During a high school football game I sustained an injury to my knee. In consulting my options I spoke with 4 ‘experts’ each who offered very different solutions:

  1. Chiropractor recommended I get adjustments.
  2. Physical therapist said therapy could fix the muscle imbalances.
  3. Orthopedic surgeon (30-year veteran) said brace it and rest.
  4. Orthopedic surgeon (younger) said surgery was needed.

The point is solutions are governed by paradigms, world views, and beliefs systems which make them predictable and not insightful.


A paradigm is like the lens of camera. No camera can produce a picture without a lens, like no viewpoint can be produced without a paradigm. Paradigms are a pervasive framework for which how people see and interpret the world (Kuhn, 1974). Our paradigms are shaped over time: values taught by our parents, learning from school (investors see stock price and PE ratios; marketers see brand equity), and life experiences (P&G employees see “who, what, and how”, whereas start-up’s see “survive at all costs”). It gets deeper than that, a Booth MBA vs. Wharton MBA will differently shape your view of the markets (see Howard Marks talk).

Our Paradigms, World-views & Belief Systems Govern…

  1. The questions that are asked.
  2. How those questions are investigated.
  3. How those results are interpreted.

PARADIGMS PREDICT THE INSIGHTS (Which make them NOT insightful)

Daniel Kahneman (2011) coined the phrase “What you see is all there is” (WYSIATI) to illustrate that we form impressions and judgments based on the information that is available to us. For example, we quickly form impressions of people just by looking at them. I propose amending Kahneman’s statement to “What you BELIEVE is all you see” (WYBIAYS). This means whatever your paradigm or mental worldview is it will shape what you see (Bruner & Postman, 1949). If you believe in sustainability you may start seeing hybrid cars and energy saving opportunities everywhere. Beliefs increase the accessibility and availability of products, brands, and people that fit the paradigm. If things don’t fit our beliefs – we ignore them. In short, insights are predictable based on your paradigms which we operate in.

  1. Creatives believe in imagination and see the world in stories.
  2. Scientists believe in science and see the world in cause and effect.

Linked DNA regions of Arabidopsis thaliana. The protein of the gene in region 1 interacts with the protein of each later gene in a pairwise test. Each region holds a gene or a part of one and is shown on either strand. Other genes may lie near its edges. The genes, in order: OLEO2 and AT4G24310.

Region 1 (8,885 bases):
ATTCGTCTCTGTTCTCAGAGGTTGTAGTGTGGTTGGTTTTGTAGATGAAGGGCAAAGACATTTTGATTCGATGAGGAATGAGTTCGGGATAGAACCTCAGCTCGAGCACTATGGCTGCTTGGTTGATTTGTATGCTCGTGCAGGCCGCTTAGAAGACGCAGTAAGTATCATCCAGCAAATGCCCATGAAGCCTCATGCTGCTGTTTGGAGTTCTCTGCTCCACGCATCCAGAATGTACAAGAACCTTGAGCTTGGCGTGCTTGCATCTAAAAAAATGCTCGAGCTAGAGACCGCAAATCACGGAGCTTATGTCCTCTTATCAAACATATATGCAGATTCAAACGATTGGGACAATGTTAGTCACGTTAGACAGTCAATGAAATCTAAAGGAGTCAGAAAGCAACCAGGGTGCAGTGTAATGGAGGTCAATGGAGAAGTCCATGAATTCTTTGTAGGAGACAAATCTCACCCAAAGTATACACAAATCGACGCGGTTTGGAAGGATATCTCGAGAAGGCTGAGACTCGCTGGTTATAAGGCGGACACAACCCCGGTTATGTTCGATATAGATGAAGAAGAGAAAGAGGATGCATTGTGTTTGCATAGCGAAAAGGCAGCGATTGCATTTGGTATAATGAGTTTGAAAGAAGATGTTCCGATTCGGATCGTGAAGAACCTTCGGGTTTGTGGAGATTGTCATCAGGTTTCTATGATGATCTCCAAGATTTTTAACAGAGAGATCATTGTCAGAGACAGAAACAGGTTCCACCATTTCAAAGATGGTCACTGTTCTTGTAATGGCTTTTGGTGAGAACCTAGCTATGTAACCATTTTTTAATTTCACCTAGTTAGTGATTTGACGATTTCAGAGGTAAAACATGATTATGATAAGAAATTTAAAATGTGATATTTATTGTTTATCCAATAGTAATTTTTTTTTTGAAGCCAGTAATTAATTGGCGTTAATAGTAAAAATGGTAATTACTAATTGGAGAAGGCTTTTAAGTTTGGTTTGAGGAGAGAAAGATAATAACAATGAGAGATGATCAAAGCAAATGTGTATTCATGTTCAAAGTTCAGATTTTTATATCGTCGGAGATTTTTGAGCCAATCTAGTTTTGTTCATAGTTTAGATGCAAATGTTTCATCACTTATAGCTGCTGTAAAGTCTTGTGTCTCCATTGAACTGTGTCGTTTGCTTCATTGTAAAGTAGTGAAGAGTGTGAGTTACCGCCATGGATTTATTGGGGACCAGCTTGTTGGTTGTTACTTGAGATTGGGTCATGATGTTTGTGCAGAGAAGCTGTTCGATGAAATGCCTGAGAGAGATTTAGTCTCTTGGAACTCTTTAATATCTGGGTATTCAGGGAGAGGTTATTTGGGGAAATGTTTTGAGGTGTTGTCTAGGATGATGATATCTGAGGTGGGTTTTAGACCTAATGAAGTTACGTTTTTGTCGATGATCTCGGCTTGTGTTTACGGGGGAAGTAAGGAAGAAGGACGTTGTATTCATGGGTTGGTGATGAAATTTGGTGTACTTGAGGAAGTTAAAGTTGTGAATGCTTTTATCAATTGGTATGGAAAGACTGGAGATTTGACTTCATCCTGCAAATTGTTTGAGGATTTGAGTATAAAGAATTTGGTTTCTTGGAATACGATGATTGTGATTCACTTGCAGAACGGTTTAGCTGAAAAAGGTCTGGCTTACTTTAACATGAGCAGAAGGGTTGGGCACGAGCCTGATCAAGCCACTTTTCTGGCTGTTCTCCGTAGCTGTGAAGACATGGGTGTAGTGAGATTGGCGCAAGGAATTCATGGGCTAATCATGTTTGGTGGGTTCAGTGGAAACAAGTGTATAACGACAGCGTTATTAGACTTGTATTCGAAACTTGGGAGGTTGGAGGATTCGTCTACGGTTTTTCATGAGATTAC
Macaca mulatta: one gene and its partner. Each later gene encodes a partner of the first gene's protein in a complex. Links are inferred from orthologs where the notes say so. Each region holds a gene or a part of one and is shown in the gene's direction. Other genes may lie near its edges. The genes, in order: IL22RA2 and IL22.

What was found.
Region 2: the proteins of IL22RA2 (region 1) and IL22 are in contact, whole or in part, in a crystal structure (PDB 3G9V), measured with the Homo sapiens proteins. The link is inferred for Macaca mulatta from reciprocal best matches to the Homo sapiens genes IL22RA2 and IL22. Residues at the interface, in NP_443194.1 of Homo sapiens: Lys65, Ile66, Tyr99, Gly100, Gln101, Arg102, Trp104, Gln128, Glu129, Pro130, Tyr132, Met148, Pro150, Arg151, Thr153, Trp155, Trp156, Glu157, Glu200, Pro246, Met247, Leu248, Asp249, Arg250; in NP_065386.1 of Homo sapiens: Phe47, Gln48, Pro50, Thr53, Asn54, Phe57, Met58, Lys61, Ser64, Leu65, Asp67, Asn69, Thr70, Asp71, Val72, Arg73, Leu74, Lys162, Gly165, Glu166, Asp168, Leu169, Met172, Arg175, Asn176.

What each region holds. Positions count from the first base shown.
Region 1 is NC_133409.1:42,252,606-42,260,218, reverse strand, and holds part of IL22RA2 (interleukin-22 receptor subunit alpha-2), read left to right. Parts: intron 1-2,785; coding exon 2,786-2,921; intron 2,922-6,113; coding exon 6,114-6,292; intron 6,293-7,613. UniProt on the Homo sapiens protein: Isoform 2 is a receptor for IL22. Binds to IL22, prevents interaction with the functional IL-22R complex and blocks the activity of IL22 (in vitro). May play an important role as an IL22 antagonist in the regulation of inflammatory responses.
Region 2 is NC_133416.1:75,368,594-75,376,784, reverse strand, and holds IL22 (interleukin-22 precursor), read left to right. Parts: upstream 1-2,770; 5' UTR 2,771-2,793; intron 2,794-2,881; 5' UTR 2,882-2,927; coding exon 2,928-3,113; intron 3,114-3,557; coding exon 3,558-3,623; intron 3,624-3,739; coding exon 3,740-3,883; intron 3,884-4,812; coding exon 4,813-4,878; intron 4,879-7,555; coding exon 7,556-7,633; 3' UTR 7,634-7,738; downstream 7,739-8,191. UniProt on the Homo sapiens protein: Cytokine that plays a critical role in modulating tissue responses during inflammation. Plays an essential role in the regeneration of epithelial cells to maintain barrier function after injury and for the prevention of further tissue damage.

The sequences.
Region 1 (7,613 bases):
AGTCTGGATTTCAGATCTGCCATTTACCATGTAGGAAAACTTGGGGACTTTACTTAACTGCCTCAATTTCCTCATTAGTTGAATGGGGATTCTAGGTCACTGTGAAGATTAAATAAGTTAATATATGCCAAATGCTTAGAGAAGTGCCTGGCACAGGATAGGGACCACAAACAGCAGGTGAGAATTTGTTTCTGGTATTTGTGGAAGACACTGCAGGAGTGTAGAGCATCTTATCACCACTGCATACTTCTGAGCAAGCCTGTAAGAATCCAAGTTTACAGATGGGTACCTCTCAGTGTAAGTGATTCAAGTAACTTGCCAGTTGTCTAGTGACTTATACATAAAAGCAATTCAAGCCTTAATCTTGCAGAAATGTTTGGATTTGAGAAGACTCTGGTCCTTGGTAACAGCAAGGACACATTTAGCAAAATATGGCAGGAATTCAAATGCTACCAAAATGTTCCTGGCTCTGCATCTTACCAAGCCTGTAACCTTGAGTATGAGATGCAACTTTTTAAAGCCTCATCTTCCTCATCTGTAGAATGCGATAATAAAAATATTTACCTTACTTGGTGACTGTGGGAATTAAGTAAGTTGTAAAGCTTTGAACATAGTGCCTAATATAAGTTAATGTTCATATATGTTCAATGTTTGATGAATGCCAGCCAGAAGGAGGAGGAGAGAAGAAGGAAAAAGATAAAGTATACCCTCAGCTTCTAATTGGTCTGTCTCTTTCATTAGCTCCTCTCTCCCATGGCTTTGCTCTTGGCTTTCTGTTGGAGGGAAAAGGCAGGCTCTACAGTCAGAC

Discovering insights is like solving a 3,000 piece jigsaw puzzle. The approach we take to solve the puzzle is our paradigm. Do we start with the edges, the middle, or maybe identify similar colored puzzle pieces? These puzzle approaches represent different insight methods (e.g., quantitative, qualitative). Every puzzle solving approach relies on the puzzle box as a guide to uncover the insights. But what if there was no box?

Every puzzle solving approach relies on the puzzle box as a guide to uncover the insights. But what if there was no box?

If you are connecting the dots here – the insights we are looking for are already expected, predetermined and can be predicted. Scientists confirm their hypotheses and creatives confirm their imaginations.


People create the paradigms. People also cause the problem. The paradox behind the stagnation of insights and innovation is people want people who conform to their worldview. We simply crave similarity – people that share the same beliefs, sip the same kool-aid, etc. Unless structural processes are put in place its hard to break the bias of similarity. Research shows, and smart companies realize, diversity in paradigms is king for providing new perspectives, generating novel ideas, and stimulating creativity (See Leung et al., 2008 & Mueller et al., 2012).


The goal is to ask new, different, and better questions. To do this one needs to challenge themselves…

  • Attend a Conference in a Different Industry. I could attend marketing science and psychology conferences all day but many of my best ideas and product discoveries have come from attending investment finance and venture capital conferences. They provided different lens to analyze my work.
  • Eat Lunch with Different People Daily. Find people that have completely different beliefs, work, and are in different life-stages and invite them to lunch. By understanding and appreciating different can afford new lens on the world.
  • Hire Diversified Talent. If you are science focused, hire art. If you are business minded, hire an engineer. If you are an entrepreneur, hire a skeptic. If you are process oriented, hire execution. Trading off talents and challenging each other is an opportunity for personal and professional growth.
  • Travel to New Country. Assimilate into a new country, culture and language. Some lady I met wanted to learn German – she moved there.

Achieving new insights requires a commitment to non-conformity.

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